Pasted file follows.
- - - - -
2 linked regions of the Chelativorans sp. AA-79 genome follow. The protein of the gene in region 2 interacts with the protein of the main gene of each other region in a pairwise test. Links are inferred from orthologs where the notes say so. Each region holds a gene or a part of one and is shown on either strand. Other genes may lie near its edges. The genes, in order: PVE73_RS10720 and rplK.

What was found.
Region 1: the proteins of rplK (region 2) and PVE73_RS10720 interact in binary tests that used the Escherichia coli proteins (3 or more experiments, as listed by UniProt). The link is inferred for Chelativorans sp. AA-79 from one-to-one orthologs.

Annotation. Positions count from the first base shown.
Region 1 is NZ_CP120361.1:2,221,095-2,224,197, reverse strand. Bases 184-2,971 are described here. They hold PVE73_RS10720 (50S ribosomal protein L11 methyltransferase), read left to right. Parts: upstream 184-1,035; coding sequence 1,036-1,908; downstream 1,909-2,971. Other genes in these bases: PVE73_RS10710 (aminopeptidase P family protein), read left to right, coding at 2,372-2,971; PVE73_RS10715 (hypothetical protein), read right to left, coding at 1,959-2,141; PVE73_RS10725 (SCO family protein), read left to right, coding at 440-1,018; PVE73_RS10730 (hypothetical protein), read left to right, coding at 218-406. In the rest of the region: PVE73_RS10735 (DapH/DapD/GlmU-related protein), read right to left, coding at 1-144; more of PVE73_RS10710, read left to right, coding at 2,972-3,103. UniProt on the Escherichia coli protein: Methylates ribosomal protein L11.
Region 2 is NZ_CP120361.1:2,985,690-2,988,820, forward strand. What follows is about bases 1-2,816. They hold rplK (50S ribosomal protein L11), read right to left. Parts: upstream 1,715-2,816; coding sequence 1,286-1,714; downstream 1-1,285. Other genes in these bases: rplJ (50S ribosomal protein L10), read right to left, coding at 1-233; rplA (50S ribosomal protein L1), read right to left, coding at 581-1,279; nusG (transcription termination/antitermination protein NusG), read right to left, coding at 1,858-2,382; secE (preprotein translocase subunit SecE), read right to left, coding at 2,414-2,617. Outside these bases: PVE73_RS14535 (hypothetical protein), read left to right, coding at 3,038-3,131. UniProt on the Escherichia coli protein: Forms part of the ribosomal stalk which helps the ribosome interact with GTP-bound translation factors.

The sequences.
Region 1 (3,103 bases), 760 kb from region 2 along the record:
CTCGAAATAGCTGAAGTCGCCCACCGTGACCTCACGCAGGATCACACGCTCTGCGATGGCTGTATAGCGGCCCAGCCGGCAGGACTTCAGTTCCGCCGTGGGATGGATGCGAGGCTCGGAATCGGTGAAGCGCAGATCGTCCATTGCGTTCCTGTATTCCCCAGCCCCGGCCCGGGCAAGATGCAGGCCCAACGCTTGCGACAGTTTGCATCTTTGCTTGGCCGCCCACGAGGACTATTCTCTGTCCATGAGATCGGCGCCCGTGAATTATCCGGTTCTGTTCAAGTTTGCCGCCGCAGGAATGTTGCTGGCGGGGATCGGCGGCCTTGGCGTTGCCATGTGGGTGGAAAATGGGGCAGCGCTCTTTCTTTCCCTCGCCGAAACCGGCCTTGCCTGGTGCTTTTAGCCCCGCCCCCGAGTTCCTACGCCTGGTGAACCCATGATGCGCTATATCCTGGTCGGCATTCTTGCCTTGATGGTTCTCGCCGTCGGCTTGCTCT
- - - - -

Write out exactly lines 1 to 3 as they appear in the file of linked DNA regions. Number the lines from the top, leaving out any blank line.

2 linked regions of the Chelativorans sp. AA-79 genome follow. The protein of the gene in region 2 interacts with the protein of the main gene of each other region in a pairwise test. Links are inferred from orthologs where the notes say so. Each region holds a gene or a part of one and is shown on either strand. Other genes may lie near its edges. The genes, in order: PVE73_RS10720 and rplK.

What was found.
Region 1: the proteins of rplK (region 2) and PVE73_RS10720 interact in binary tests that used the Escherichia coli proteins (3 or more experiments, as listed by UniProt). The link is inferred for Chelativorans sp. AA-79 from one-to-one orthologs.